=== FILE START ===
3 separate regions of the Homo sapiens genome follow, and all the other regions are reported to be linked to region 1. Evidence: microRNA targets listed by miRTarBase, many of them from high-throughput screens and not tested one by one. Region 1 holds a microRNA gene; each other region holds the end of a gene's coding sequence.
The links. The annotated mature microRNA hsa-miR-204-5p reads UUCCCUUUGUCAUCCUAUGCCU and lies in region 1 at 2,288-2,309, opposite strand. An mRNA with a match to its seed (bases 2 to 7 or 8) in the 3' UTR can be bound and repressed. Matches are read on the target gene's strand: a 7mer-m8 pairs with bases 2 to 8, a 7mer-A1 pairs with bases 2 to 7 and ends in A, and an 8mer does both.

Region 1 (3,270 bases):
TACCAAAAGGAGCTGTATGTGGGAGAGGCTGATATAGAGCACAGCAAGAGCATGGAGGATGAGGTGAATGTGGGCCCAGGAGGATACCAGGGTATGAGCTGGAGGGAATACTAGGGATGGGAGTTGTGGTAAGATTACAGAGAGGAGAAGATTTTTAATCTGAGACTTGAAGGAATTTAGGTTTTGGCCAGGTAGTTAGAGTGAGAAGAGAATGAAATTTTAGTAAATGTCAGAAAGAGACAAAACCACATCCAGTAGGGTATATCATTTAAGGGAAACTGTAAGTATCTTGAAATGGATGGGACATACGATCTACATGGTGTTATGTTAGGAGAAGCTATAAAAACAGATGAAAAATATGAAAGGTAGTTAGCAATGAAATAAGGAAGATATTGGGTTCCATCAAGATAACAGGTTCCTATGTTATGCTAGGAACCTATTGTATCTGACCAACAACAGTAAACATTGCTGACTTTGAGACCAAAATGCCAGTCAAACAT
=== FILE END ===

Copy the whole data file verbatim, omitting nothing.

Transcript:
3 separate regions of the Homo sapiens genome follow, and all the other regions are reported to be linked to region 1. Evidence: microRNA targets listed by miRTarBase, many of them from high-throughput screens and not tested one by one. Region 1 holds a microRNA gene; each other region holds the end of a gene's coding sequence.
The links. The annotated mature microRNA hsa-miR-204-5p reads UUCCCUUUGUCAUCCUAUGCCU and lies in region 1 at 2,288-2,309, opposite strand. An mRNA with a match to its seed (bases 2 to 7 or 8) in the 3' UTR can be bound and repressed. Matches are read on the target gene's strand: a 7mer-m8 pairs with bases 2 to 8, a 7mer-A1 pairs with bases 2 to 7 and ends in A, and an 8mer does both.

Region 1 (3,270 bases):
TACCAAAAGGAGCTGTATGTGGGAGAGGCTGATATAGAGCACAGCAAGAGCATGGAGGATGAGGTGAATGTGGGCCCAGGAGGATACCAGGGTATGAGCTGGAGGGAATACTAGGGATGGGAGTTGTGGTAAGATTACAGAGAGGAGAAGATTTTTAATCTGAGACTTGAAGGAATTTAGGTTTTGGCCAGGTAGTTAGAGTGAGAAGAGAATGAAATTTTAGTAAATGTCAGAAAGAGACAAAACCACATCCAGTAGGGTATATCATTTAAGGGAAACTGTAAGTATCTTGAAATGGATGGGACATACGATCTACATGGTGTTATGTTAGGAGAAGCTATAAAAACAGATGAAAAATATGAAAGGTAGTTAGCAATGAAATAAGGAAGATATTGGGTTCCATCAAGATAACAGGTTCCTATGTTATGCTAGGAACCTATTGTATCTGACCAACAACAGTAAACATTGCTGACTTTGAGACCAAAATGCCAGTCAAACAT